It might also put another brick under the wheels of the woke movement. It is one thing to indulge anti-racists in one of the least racist countries in the world, or men who want to be women in a country that cares less than most about how you dress, as long as you leave them alone too when you are luxuriating in your place in the sun. But when the clouds come out and the umbrellas get taken away, it is time to get serious again, and demote or retire some of the woke generals, too worried about climate change as the biggest strategic risk, or detecting and turfing Republican voters in the ranks as potential terrorists, to understand how occupation works. The real terrorists have arrived, and they’re fascist, but not white supremacists.
And some of those lessons might apply here where we shelter in place against a disease that is 99.4% unlikely to kill you while others, courtesy of our own indolence and lack of care and attention, face bullets, beheadings, and mutilation. It puts real bravery and risk on display and should encourage us to be genuinely brave and run the modest comparative risks of COVID as an open, rather than sheltering-in-place, society.
We should also reassess our military strategy. The reason that the Afghani army was rolled up so quickly was partly psychological – if the Yanks had deserted them, and defeat was certain, then where was the advantage in doing anything other than suing for personal peace and heading off home.
It was also that they had been designed to be only one component in a much more sophisticated fighting force. This is the same model that our own armed forces operate on. It’s essentially the Roman model, where the Empire would provide the legionaries and allies would provide light cavalry, archers, slingers. If you take the legionaries out of the mix, you have nothing left.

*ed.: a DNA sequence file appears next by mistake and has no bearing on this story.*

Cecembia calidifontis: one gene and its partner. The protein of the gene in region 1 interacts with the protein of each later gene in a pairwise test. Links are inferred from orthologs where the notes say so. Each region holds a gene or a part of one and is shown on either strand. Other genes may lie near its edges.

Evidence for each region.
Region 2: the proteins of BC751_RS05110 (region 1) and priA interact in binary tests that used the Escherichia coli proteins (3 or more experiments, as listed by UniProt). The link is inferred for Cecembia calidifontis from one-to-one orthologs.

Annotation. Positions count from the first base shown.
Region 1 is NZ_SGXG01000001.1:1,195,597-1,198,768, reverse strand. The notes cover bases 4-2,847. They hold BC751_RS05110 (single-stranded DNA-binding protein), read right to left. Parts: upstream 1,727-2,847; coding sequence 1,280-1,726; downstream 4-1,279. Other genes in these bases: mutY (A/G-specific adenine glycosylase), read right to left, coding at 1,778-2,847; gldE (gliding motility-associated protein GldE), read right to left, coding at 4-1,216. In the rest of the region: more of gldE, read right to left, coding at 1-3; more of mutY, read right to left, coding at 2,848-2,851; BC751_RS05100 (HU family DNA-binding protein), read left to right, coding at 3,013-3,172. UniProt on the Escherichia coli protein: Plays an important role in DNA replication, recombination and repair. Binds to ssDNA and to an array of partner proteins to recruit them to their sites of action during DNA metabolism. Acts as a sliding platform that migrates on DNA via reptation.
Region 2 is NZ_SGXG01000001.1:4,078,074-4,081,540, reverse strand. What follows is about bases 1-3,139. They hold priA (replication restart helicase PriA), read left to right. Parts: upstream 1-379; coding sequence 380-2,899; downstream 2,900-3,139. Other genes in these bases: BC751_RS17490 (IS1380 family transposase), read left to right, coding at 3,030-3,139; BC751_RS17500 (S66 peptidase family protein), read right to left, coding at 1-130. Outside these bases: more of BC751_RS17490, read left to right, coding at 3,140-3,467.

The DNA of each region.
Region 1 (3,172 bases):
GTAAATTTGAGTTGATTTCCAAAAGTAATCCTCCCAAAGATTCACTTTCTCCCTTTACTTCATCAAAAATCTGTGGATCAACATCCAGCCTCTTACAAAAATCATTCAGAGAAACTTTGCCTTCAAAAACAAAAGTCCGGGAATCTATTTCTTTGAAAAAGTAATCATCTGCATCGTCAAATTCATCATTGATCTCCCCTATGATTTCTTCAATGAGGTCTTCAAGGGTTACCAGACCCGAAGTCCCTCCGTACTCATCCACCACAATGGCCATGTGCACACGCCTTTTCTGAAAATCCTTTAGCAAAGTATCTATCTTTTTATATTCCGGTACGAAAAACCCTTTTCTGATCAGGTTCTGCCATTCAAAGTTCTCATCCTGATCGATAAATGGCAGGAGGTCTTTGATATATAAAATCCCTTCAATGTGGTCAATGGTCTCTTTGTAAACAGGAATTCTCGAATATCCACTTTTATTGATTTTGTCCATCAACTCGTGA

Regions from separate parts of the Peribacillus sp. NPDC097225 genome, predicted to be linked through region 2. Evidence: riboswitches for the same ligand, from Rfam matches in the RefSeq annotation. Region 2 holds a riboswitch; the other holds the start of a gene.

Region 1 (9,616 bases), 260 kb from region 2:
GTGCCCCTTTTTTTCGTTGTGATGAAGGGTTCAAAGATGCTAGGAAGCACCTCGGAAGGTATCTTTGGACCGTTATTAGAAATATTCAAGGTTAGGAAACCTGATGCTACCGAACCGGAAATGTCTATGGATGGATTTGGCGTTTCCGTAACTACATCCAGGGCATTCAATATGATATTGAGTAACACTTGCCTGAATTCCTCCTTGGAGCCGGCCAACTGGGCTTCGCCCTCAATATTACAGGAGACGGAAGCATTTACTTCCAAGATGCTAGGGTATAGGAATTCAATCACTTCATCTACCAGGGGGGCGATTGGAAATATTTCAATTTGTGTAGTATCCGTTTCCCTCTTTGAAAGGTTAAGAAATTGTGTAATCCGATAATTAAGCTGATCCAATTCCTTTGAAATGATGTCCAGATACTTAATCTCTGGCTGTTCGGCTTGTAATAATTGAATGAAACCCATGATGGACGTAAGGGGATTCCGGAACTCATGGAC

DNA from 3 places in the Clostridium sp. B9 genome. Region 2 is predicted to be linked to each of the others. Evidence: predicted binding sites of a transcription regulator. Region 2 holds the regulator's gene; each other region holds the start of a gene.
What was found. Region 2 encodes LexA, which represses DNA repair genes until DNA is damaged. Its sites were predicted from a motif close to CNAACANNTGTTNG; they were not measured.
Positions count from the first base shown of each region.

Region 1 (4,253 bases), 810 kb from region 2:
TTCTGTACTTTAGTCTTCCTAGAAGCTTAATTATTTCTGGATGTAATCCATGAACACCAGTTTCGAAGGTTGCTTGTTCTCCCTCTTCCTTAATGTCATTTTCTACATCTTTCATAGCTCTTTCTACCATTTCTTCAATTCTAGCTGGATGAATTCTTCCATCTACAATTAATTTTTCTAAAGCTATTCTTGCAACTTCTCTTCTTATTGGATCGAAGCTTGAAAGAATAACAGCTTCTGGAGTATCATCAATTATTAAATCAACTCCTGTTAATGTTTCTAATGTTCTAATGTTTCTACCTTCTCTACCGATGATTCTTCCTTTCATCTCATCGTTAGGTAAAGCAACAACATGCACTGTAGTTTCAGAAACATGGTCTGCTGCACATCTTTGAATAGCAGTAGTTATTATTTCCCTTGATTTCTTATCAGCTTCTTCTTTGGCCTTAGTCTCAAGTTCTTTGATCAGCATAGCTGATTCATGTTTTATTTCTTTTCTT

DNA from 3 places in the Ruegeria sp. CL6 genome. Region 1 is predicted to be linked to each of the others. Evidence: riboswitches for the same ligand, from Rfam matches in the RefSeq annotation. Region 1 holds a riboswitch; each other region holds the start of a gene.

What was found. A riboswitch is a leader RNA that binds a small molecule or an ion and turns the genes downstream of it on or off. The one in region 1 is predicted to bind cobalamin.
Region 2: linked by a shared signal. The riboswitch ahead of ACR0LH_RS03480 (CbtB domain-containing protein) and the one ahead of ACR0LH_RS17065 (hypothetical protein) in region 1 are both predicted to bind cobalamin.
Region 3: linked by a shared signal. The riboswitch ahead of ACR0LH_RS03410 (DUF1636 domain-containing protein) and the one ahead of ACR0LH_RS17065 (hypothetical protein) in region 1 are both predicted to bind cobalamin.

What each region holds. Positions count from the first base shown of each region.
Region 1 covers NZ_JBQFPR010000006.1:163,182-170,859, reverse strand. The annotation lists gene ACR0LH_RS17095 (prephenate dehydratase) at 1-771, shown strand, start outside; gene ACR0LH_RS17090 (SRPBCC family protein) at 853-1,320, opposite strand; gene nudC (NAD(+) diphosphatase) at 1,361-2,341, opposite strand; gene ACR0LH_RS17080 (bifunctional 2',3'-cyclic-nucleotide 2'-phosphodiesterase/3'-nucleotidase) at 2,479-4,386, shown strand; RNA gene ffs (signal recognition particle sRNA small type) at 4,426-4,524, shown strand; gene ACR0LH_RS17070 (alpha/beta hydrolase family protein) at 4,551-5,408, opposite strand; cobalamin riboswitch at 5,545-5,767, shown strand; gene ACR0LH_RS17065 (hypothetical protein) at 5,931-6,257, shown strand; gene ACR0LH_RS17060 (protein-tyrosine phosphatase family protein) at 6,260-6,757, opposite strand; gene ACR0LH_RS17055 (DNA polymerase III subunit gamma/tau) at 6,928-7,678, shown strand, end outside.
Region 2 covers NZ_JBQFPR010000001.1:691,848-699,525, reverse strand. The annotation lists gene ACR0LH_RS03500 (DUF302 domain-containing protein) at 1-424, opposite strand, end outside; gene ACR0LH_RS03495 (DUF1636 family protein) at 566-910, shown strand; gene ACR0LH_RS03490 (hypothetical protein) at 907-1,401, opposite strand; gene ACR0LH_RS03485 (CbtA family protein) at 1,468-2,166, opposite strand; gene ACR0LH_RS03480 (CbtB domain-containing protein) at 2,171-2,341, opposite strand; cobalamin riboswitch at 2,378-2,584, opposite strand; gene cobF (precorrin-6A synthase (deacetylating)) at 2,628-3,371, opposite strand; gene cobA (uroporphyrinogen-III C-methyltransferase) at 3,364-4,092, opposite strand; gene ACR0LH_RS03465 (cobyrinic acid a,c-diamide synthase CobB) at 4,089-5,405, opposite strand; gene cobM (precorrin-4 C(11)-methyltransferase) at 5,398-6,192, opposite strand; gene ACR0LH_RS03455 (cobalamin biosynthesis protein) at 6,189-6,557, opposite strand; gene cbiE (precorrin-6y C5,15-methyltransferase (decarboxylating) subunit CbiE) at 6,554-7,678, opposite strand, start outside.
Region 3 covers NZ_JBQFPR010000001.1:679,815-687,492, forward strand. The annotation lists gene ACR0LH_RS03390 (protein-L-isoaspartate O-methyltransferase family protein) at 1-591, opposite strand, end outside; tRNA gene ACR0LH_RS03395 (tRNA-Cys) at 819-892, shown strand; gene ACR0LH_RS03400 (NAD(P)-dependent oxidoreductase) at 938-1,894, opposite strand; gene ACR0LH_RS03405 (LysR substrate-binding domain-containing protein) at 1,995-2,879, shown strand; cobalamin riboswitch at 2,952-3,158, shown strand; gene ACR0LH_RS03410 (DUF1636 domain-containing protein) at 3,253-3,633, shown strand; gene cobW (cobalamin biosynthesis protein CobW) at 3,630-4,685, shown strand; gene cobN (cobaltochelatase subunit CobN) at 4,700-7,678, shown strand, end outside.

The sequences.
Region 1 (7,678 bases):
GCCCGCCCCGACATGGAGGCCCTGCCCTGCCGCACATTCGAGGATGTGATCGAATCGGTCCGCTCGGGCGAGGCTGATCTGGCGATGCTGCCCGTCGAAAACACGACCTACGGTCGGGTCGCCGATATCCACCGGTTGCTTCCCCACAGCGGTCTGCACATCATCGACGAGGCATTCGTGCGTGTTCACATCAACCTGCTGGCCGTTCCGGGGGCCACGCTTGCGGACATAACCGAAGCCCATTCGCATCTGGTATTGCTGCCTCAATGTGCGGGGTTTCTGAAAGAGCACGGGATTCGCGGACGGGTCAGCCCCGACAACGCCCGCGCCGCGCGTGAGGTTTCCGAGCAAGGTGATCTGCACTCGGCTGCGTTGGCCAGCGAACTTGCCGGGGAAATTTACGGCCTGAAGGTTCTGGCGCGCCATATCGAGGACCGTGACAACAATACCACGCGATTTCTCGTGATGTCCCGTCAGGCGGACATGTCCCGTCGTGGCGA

In Afghanistan, the Afghan army was doing the legionaries work but supported by intelligence and most crucially air-support, which is where much of the heavy military grunt work occurs in modern warfare.
If the US affection for Australia wouldn’t extend to supporting us, then our armed forces would be rolled up just as quickly as the Afghan ones. We need to lift our defence spending, and to justify this we need to be much more questioning of the inevitability of US support.
And, in general, we also need to take off our rose-coloured polaroids and see the world for what it is – an often hostile place where no one owes you a living, and where they are happy to take it away if it suits them.
We don’t face a threat from anything like the Taliban. Our threat is larger, more potent, and more insidious. The Chinese are offering us client state status. It’s not shootings or beheadings necessarily, but at the very least it is tribute and up from there with varying levels of control.
If this is the beginning of the end of US world power, then we need to calibrate for that. And if, as is more likely, it is a very nasty accident in the long march, then we need to consider how we draw the US into a closer alliance, so that unlike Afghanistan, we aren’t seen as disposable.
These are not mutually exclusive aims. Afghanistan reminds us that since 1945 we’ve experienced a period of incredible peace and that the best way to ensure peace is not just to prepare for war, but to have robust plans with multiple redundancies.